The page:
Anne Mireille Nzouankeu | September 10, 2012
Aicha Oumar currently lives in a tent in a makeshift camp. Her home is in Magi, a village in the Far North region of Cameroon. There, she grows millet, corn, and vegetables and raises small livestock. But this year she will harvest nothing. Sadly, she has no house to return to either. Her home and crops were lost to devastating floods that forced the evacuation of her village and three others.
She says, “I have nothing left: no field, no house, no cattle, no identity papers. Even my children’s diplomas are lost.”
The floods were caused when a long, heavy rainy season pushed river dams past their capacity. As Ms. Oumar watched the waters rise, she hoped that the problem would resolve itself. However, she says: “At the beginning of August, I noticed that the water was rising. Then one day we were told that we must leave the village because there was a risk of flooding.”
She adds: “At first we did not want to leave our homes. But one night, the village was almost swallowed up and we fled. I was not even able to take any clothing.”
About 350 farming and herding families lived in the four evacuated villages. There are reports that at least 14 people lost their lives to the flood. Nearly 4,000 people were displaced. Most of these small-scale farmers own less than one hectare of land.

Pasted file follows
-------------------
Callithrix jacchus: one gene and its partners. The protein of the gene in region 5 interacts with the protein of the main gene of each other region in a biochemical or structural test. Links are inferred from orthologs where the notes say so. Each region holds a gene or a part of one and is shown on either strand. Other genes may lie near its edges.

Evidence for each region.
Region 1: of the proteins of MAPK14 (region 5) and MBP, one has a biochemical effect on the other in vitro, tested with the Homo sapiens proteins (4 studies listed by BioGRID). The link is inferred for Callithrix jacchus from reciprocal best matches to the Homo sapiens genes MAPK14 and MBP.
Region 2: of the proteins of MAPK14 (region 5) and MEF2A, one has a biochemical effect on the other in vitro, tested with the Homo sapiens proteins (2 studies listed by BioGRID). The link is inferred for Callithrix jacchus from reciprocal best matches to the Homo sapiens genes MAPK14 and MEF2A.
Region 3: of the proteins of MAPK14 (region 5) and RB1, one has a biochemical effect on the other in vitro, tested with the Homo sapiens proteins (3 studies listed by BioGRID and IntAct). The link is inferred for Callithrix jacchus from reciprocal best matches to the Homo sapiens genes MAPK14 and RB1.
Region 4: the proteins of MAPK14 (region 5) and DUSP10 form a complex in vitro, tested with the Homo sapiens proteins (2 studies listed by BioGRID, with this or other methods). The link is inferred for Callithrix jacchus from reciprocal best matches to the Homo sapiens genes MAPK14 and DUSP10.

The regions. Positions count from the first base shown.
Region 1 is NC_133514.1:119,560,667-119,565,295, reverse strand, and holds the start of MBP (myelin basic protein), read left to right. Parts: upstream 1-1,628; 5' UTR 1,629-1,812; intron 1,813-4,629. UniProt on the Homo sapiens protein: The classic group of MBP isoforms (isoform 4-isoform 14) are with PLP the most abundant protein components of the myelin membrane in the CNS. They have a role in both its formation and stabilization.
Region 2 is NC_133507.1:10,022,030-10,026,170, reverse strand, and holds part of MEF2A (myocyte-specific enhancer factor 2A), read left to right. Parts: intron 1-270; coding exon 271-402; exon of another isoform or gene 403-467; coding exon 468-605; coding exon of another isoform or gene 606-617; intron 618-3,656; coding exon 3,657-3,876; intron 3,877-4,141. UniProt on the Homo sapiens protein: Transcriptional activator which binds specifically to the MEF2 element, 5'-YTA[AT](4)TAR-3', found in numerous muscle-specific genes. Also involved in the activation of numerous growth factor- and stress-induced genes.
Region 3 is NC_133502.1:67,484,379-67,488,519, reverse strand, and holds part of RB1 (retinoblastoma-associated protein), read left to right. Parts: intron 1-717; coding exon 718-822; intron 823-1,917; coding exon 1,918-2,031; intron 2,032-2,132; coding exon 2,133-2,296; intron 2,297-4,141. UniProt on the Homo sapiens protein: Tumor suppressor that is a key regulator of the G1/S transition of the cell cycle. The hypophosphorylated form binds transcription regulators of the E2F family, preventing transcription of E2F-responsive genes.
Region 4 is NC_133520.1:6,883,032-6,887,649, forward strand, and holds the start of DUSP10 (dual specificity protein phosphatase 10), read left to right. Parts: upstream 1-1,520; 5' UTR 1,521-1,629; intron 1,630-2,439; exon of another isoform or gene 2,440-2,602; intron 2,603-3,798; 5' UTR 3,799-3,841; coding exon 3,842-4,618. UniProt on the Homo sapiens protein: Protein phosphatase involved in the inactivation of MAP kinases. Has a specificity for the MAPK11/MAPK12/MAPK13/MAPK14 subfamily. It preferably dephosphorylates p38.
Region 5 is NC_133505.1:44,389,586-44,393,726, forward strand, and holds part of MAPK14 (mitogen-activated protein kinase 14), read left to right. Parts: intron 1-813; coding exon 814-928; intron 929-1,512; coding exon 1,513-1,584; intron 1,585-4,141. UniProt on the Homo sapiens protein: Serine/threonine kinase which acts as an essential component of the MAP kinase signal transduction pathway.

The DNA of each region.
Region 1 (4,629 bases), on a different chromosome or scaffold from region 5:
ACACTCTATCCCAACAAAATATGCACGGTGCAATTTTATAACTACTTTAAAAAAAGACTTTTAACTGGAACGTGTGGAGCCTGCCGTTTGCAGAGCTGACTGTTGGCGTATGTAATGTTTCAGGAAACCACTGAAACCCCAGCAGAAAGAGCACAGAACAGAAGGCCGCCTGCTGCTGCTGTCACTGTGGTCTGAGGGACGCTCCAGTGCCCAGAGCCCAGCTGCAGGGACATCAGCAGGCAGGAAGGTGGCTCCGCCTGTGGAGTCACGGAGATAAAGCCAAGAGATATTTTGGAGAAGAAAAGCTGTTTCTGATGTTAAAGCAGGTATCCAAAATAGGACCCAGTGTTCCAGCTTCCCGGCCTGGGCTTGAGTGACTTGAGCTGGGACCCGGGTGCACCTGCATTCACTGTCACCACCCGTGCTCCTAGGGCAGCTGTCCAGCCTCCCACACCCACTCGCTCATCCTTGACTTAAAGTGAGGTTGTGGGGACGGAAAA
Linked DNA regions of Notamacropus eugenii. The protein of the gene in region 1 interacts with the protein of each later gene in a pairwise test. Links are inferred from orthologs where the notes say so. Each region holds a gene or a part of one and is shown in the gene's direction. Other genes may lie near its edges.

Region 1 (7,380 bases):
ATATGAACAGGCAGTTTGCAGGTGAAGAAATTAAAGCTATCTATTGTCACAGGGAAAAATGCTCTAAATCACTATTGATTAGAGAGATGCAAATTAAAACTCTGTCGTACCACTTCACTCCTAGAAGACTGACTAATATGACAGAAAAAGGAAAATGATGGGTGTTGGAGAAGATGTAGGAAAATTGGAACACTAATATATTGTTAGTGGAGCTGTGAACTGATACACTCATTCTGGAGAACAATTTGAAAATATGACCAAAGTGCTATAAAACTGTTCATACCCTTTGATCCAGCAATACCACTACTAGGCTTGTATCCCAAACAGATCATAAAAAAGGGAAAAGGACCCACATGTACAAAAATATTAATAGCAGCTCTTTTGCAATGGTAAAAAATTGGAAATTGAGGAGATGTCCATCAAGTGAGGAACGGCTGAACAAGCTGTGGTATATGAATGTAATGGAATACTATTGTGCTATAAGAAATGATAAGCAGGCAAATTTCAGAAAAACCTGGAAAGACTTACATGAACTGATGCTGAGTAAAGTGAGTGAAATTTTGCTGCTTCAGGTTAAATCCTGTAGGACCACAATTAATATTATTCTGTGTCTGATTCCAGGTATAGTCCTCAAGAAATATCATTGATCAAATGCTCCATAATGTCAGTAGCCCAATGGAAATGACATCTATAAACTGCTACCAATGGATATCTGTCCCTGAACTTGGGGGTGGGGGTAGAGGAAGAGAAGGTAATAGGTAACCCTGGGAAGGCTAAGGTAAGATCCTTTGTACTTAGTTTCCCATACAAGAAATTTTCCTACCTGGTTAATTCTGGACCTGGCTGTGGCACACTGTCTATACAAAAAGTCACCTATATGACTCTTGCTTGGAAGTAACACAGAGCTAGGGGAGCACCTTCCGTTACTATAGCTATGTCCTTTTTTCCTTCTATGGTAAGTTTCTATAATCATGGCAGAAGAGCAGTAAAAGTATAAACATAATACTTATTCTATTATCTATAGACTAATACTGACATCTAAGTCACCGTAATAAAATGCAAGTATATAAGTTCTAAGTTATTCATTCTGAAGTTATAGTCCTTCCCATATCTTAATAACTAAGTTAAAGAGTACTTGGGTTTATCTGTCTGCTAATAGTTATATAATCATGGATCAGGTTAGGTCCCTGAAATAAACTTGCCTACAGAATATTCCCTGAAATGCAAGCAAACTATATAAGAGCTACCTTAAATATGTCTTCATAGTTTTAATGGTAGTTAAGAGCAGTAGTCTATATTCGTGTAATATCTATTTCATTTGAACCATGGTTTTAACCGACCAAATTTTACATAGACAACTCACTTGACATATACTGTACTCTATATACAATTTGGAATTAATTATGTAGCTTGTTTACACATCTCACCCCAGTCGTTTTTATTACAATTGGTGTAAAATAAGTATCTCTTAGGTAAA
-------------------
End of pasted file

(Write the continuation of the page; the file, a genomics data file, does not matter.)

According to official statistics, approximately 15,000 hectares of farmland have been washed away, including crops such as cotton, rice, corn, millet, tubers, and vegetables.
The Far North region of Cameroon is part of the Sahel and is extremely dry for much of the year. The short rainy season lasts two or three months. Several small streams cross the region, and they often overflow during the rainy season. As well, part of the region is a basin surrounded by mountains, making it difficult for water to escape.
To protect the population and the agricultural land, the state built dams on the banks of the Logone and Maga rivers. These retain water during the rainy season, and distribute the water to farmers in the dry season.
But this year, the rainfall was heavier than usual. The aging dikes cracked in places and the retention pond failed to contain the excess water.
The state has spent 30 million CFA francs (about 58,000 US dollars) to meet the immediate needs of evacuated villagers. Donations of food, water and medicine have also been distributed. Emergency workers have announced that the cracks in the dams are sealed. But the villagers are not reassured.
Abdouraman Dako is a livestock farmer who lost 43 cattle in the flood. He says: “I am very worried because we have heard that equally heavy rainfalls are forecast. We do not know when we can go home. The hardest part is yet to come. We hope to receive state aid for resettlement. Otherwise, it will be difficult to rebuild a new life without resources. ”
The state has not raised the issue of resettling the victims. Right now, the most urgent need is to contain the flood water, as the flood moves downstream to three other regions of Cameroon.